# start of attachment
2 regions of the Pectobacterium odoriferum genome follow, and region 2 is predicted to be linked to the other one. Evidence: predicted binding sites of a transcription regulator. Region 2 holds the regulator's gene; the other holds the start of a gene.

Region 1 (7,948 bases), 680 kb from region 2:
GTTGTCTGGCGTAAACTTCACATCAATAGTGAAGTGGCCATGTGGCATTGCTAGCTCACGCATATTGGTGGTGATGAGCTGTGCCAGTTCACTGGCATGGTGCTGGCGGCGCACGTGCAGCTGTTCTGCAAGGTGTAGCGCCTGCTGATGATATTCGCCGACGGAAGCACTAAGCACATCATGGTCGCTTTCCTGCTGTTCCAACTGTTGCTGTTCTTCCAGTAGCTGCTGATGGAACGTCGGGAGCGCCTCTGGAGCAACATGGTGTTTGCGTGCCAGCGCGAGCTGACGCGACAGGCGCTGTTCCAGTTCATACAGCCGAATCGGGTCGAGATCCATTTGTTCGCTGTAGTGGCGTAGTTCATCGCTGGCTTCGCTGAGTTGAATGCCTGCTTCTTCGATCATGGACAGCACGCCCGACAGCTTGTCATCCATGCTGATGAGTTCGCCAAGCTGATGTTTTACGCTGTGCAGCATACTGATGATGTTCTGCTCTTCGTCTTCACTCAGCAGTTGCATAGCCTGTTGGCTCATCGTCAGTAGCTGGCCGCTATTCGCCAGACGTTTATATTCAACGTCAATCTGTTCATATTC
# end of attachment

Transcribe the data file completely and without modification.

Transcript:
2 regions of the Pectobacterium odoriferum genome follow, and region 2 is predicted to be linked to the other one. Evidence: predicted binding sites of a transcription regulator. Region 2 holds the regulator's gene; the other holds the start of a gene.

Region 1 (7,948 bases), 680 kb from region 2:
GTTGTCTGGCGTAAACTTCACATCAATAGTGAAGTGGCCATGTGGCATTGCTAGCTCACGCATATTGGTGGTGATGAGCTGTGCCAGTTCACTGGCATGGTGCTGGCGGCGCACGTGCAGCTGTTCTGCAAGGTGTAGCGCCTGCTGATGATATTCGCCGACGGAAGCACTAAGCACATCATGGTCGCTTTCCTGCTGTTCCAACTGTTGCTGTTCTTCCAGTAGCTGCTGATGGAACGTCGGGAGCGCCTCTGGAGCAACATGGTGTTTGCGTGCCAGCGCGAGCTGACGCGACAGGCGCTGTTCCAGTTCATACAGCCGAATCGGGTCGAGATCCATTTGTTCGCTGTAGTGGCGTAGTTCATCGCTGGCTTCGCTGAGTTGAATGCCTGCTTCTTCGATCATGGACAGCACGCCCGACAGCTTGTCATCCATGCTGATGAGTTCGCCAAGCTGATGTTTTACGCTGTGCAGCATACTGATGATGTTCTGCTCTTCGTCTTCACTCAGCAGTTGCATAGCCTGTTGGCTCATCGTCAGTAGCTGGCCGCTATTCGCCAGACGTTTATATTCAACGTCAATCTGTTCATATTC